Sunday, June 19, 2016

A is for Angostura and S is for SHADOWS ON THE TRAIL TRILOGY

Figure One - 3 inch long Angostura spear / knife form surface recovered on private
land in Goshen County, Wyoming. John Branney Collection.
For those of you who have read the SHADOWS ON THE TRAIL TRILOGY you will remember that the books were about the Folsom People, those mystical Paleoindians who lived on the Great Plains over ten thousand years ago. I have previously written blogs and magazine articles about who came before the Folsom People and some of the people who came after. For those Paleoindians who came before and after the Folsom People, the culture and subsistence strategy did not change a whole lot.
Below, I am going to write about one of the prehistoric cultures that came after the Folsom People and the SHADOWS ON THE TRAIL TRILOGY. Archaeologists named this culture Angostura. What was so different about Angostura that made it a different prehistoric culture from those Paleoindians who came before them? 
That is a good question. Let me take a shot at answering the question. One of the items that archaeologists find in almost every archaeological site are stone projectile points and stone tool assemblages. Depending on the amount of preservation of an archaeological site, the faunal bone remains and any evidence of plant use may already be deteriorated. Therefore, archaeologists must lean heavily on the evidence that still remains - projectile points types and stone tool assemblages - in an attempt to define the people and culture that inhabited a particular site. In most cases, the stone tool assemblages look very similar across several thousand years of Paleoindian occupation. What can be different between different Paleoindian cultures are the projectile point types or styles. Therefore, archaeologists tend to rely heavily and use stone projectile points as cultural markers and a means to differentiate between  Paleoindian cultures even when other factors are similar.   
Now, let me write about one of these prehistoric cultures called Angostura. 
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In 1946, archaeologists working on the Missouri Basin Project were investigating the upper Cheyenne River on the southern flank of the Black Hills in South Dakota. The pending construction of the Angostura Reservoir was threatening several potential archaeology sites and salvage archaeological dig candidates were being determined. In 1948, archaeologists focused on one of the  sites called the Ray Long Site. Archaeological evidence was discovered in a small gully tributary along Horsehead Creek. The archaeologists found a number of fire hearths and camp related stone tools between five and seven feet deep in the site. Associated with this prehistoric camp, the archaeologists identified a medium to large lanceolate-shaped projectile point with random to oblique parallel flaking. Eventually, archaeologists renamed this point type Angostura and archaeologists have used this projectile point type as a cultural marker ever since.
Figure Three - 5.6 inch long Angostura spear point made from obsidian
and surface recovered on private land in Hyde County, South Dakota.
Note similarity to Agate Basin point type. John Branney Collection.  

J.T. Hughes originally named the Angostura point type the Long point after the landowner of the Ray Long Site. You might imagine how a point type named Long might become problematic because of its descriptive nature. The would have had the same problem if they named the point type short, thin, large, narrow, or wide. In 1954, archaeologist Wheeler renamed the point Angostura to differentiate it from the descriptive name, Long.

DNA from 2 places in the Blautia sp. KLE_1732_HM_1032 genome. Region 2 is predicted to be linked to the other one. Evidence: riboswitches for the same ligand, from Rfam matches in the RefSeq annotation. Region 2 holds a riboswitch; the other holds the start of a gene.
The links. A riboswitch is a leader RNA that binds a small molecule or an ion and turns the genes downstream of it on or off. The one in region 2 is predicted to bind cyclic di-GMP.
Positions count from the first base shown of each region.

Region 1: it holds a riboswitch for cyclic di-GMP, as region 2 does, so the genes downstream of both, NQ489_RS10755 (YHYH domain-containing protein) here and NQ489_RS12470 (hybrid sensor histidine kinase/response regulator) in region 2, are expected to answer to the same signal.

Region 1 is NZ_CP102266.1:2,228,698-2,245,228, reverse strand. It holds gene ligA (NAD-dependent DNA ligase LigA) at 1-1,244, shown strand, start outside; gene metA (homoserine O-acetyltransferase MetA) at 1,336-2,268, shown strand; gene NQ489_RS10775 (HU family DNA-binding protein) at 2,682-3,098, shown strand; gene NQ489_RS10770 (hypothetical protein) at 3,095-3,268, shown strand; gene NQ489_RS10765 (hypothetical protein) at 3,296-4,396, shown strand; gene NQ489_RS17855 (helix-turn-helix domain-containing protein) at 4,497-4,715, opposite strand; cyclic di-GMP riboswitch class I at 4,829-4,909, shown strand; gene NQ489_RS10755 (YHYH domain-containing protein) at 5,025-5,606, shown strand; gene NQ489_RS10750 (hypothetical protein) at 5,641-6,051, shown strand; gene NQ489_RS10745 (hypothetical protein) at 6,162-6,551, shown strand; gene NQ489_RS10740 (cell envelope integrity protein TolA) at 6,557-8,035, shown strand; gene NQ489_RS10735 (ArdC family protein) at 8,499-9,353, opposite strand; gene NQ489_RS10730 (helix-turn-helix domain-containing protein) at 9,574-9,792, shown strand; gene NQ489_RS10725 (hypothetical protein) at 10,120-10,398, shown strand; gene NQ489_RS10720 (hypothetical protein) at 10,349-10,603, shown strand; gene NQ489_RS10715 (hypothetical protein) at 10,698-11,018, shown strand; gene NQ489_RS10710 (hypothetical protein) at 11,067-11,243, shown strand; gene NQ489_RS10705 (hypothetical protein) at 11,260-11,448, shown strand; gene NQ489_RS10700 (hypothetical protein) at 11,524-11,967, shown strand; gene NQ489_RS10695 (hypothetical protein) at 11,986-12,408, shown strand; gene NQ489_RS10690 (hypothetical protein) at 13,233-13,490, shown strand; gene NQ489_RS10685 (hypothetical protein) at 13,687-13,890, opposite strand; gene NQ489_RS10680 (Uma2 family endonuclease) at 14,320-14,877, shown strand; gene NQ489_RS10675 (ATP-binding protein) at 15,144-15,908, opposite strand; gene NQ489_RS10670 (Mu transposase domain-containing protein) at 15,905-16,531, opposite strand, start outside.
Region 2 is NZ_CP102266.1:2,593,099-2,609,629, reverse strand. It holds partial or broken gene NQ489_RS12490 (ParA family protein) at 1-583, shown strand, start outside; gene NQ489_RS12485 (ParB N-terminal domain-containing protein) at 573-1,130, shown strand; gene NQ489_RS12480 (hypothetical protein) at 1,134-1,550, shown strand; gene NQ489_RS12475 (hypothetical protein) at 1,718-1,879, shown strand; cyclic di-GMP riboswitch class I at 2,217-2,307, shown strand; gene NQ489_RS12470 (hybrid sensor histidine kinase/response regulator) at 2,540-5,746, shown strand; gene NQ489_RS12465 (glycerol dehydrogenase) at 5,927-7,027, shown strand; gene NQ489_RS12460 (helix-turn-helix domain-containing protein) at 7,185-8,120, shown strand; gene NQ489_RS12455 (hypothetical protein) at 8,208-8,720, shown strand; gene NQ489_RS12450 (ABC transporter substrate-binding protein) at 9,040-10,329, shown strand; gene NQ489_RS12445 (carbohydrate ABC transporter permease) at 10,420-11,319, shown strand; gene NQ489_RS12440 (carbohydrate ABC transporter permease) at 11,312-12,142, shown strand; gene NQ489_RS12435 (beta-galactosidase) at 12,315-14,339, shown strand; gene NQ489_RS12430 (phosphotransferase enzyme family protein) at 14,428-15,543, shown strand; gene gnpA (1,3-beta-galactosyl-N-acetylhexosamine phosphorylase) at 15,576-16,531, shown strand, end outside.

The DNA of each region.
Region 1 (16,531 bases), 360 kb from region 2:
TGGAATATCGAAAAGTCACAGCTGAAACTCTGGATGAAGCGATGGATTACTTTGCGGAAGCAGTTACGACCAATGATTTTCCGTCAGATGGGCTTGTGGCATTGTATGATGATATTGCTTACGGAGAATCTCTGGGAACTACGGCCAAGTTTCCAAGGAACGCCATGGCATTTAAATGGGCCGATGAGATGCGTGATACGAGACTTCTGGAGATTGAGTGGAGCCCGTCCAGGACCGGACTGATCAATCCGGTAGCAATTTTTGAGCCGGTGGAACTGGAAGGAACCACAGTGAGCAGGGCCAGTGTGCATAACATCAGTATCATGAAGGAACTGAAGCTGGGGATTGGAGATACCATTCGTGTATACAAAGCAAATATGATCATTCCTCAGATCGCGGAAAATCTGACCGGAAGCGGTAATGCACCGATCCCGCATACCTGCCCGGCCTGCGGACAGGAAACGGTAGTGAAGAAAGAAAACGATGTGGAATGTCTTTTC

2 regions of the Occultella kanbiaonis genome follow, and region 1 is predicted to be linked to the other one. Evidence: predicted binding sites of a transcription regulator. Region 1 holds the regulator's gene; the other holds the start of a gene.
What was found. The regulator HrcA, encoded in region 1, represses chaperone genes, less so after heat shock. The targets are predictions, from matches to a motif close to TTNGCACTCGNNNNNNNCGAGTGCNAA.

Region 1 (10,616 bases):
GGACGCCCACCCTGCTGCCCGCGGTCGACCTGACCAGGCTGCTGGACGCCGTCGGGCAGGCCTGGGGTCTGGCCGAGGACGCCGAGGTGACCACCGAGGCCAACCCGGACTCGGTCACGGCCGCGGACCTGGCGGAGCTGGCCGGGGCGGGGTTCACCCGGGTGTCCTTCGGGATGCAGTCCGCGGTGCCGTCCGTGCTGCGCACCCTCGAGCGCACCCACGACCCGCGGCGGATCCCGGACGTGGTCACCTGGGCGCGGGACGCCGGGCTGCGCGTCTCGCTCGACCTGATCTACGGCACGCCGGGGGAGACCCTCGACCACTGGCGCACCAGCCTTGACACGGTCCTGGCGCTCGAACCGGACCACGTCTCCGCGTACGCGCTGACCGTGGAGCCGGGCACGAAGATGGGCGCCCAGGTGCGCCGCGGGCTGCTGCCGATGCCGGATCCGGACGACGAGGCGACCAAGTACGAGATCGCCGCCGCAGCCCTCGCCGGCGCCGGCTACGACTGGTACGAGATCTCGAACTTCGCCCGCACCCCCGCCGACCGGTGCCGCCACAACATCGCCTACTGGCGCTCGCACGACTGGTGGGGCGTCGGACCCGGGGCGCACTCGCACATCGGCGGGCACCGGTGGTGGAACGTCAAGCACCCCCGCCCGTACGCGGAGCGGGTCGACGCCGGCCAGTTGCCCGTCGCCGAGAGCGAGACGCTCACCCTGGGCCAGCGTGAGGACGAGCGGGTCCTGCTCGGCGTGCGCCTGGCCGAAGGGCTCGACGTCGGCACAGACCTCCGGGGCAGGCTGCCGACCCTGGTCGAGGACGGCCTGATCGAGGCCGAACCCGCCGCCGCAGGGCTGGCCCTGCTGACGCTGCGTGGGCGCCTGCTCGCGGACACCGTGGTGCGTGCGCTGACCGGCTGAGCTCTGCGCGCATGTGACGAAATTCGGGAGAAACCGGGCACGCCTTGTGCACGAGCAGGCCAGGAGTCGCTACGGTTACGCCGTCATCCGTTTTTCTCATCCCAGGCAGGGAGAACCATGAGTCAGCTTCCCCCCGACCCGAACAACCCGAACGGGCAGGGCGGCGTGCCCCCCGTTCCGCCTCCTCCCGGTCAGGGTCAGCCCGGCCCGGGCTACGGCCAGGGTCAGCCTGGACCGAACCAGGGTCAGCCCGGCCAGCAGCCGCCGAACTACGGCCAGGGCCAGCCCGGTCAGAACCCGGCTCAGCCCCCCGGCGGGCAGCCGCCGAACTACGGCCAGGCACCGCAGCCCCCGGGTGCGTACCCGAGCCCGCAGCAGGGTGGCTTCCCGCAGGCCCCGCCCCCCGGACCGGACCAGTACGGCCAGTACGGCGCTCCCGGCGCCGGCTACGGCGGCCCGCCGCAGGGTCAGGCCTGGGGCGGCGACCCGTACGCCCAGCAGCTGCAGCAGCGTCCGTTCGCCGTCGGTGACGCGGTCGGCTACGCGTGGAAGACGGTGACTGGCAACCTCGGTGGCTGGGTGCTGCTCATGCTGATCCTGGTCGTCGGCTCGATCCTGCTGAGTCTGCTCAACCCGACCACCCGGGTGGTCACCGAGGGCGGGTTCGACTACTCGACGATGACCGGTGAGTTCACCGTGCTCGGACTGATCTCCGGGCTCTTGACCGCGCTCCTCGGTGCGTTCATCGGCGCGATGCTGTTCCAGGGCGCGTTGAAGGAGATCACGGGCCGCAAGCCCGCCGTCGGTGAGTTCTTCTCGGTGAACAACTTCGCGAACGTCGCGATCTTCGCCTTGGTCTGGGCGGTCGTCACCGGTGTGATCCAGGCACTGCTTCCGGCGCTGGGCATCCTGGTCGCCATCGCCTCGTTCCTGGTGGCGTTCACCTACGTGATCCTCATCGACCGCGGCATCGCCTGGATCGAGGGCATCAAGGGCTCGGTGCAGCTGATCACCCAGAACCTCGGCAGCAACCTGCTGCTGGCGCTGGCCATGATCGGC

At the time of discovery, the Ray Long Site was important for another reason, archaeologists found evidence of plant gathering and processing in a 9,000 year old site.

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Angostura points are medium to large lanceolate-shaped points with random to parallel-oblique flaking. The blade edges are straight to slightly convex. The stem on the points contracts, sometimes quite dramatically. Basal thinning is with short flakes and usually the base is concave.

Angostura continued the Paleoindian tradition of polishing or grinding the basal edges where the projectile point was hafted.    

Figure Five - Angostura points from private land in Colorado, Wyoming
and Nebraska. Note the oblique-flaking on most. The longest
point is four inches long. John Branney Collection.

The Angostura point type chronologically and morphologically overlaps with three other projectile point types: Frederick, Lusk, and Jimmy Allen. In fact, some scholars have proposed lumping all four types into a single category called oblique-flaked Plano points, foregoing the use of the specific point type name (Cassells 1986). Other scholars believe that the Angostura point type is not necessary at all and that it fits nicely within another point type, Agate Basin. In my opinion, Angostura is an evolution and variation of the Agate Basin point type. 

Personally, I do not see the need for both Agate Basin and Angostura point types, but I need to explain my politics, first. In the world of projectile point typology, there are two political parties, the Lumpers and the Splitters. Lumpers attempt to combine as many projectile point types as possible under the guidance that they are variations on the same theme. Splitters want to identify the variations as separate projectile point types. I happen to be in the Lumper political party, so of course I would want to see one point type between Agate Basin and Angostura.     

What is your opinion?